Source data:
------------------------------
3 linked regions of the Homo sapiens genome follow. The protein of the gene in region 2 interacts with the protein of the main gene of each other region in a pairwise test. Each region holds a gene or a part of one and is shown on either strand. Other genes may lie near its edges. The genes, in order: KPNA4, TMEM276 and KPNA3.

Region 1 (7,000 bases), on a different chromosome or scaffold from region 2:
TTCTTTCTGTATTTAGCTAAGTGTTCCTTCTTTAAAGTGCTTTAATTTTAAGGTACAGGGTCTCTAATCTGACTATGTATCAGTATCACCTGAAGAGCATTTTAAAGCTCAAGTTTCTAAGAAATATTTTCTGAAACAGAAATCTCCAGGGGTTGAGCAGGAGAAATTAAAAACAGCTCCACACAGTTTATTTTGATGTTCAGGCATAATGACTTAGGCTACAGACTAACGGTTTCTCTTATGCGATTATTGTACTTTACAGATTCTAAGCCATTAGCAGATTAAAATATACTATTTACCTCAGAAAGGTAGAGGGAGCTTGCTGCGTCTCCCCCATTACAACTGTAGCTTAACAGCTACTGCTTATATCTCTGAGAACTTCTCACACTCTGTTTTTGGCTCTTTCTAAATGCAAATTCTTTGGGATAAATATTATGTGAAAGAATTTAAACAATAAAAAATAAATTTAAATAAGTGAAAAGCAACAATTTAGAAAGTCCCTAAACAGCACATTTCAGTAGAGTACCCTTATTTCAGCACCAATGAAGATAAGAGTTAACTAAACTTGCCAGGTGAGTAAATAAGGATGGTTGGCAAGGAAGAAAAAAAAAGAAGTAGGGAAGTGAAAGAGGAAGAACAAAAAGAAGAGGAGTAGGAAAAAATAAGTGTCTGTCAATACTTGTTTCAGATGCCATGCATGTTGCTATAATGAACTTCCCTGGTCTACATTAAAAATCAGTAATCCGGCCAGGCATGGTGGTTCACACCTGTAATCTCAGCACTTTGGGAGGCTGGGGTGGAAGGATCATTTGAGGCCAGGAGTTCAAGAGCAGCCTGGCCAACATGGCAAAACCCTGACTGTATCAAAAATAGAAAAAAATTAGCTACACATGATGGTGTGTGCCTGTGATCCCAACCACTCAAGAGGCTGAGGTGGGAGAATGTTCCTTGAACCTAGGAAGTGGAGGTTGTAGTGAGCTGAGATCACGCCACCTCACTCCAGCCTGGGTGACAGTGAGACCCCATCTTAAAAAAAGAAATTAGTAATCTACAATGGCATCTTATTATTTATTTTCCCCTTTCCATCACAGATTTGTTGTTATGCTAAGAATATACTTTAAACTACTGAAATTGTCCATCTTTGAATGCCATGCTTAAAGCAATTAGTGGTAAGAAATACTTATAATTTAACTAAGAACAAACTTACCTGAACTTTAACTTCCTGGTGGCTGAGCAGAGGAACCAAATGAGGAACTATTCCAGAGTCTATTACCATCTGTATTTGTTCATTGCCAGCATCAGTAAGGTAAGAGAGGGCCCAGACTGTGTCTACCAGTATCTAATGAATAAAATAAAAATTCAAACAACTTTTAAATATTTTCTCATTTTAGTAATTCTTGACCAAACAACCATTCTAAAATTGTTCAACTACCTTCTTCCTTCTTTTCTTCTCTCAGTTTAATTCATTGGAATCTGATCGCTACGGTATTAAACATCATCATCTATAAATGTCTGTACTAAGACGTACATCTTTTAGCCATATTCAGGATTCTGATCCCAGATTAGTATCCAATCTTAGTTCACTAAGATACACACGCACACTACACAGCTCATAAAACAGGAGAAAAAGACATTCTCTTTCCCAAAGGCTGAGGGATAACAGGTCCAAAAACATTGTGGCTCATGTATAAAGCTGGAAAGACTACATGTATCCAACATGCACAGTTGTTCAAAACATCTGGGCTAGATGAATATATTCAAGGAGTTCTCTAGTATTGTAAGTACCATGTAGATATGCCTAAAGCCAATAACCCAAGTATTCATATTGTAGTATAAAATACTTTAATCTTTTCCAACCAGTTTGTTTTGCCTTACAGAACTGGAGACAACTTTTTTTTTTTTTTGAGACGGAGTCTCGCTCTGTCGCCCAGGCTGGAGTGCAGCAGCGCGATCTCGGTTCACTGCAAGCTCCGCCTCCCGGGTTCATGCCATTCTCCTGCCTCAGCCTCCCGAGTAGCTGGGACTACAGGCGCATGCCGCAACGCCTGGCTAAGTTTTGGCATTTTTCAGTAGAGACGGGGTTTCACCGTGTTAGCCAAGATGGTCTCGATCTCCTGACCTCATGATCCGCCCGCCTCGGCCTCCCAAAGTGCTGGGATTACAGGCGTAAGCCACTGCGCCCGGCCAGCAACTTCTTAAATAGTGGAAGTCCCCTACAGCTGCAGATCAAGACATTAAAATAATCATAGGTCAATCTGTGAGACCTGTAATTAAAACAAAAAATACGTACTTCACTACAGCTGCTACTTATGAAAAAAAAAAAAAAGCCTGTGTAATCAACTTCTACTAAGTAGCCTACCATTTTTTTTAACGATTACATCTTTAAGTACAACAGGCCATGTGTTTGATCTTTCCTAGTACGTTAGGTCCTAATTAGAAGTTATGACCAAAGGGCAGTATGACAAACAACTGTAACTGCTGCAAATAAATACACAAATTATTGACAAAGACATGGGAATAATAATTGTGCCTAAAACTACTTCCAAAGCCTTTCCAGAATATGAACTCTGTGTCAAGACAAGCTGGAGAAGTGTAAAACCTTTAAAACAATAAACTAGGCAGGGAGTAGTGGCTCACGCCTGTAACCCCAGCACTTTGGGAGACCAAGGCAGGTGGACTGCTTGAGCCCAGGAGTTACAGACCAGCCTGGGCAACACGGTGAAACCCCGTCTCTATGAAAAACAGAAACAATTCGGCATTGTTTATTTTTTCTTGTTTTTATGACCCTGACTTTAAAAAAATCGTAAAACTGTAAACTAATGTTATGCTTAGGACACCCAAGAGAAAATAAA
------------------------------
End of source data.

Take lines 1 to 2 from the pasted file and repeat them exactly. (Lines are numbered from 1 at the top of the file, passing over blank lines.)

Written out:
3 linked regions of the Homo sapiens genome follow. The protein of the gene in region 2 interacts with the protein of the main gene of each other region in a pairwise test. Each region holds a gene or a part of one and is shown on either strand. Other genes may lie near its edges. The genes, in order: KPNA4, TMEM276 and KPNA3.

Region 1 (7,000 bases), on a different chromosome or scaffold from region 2: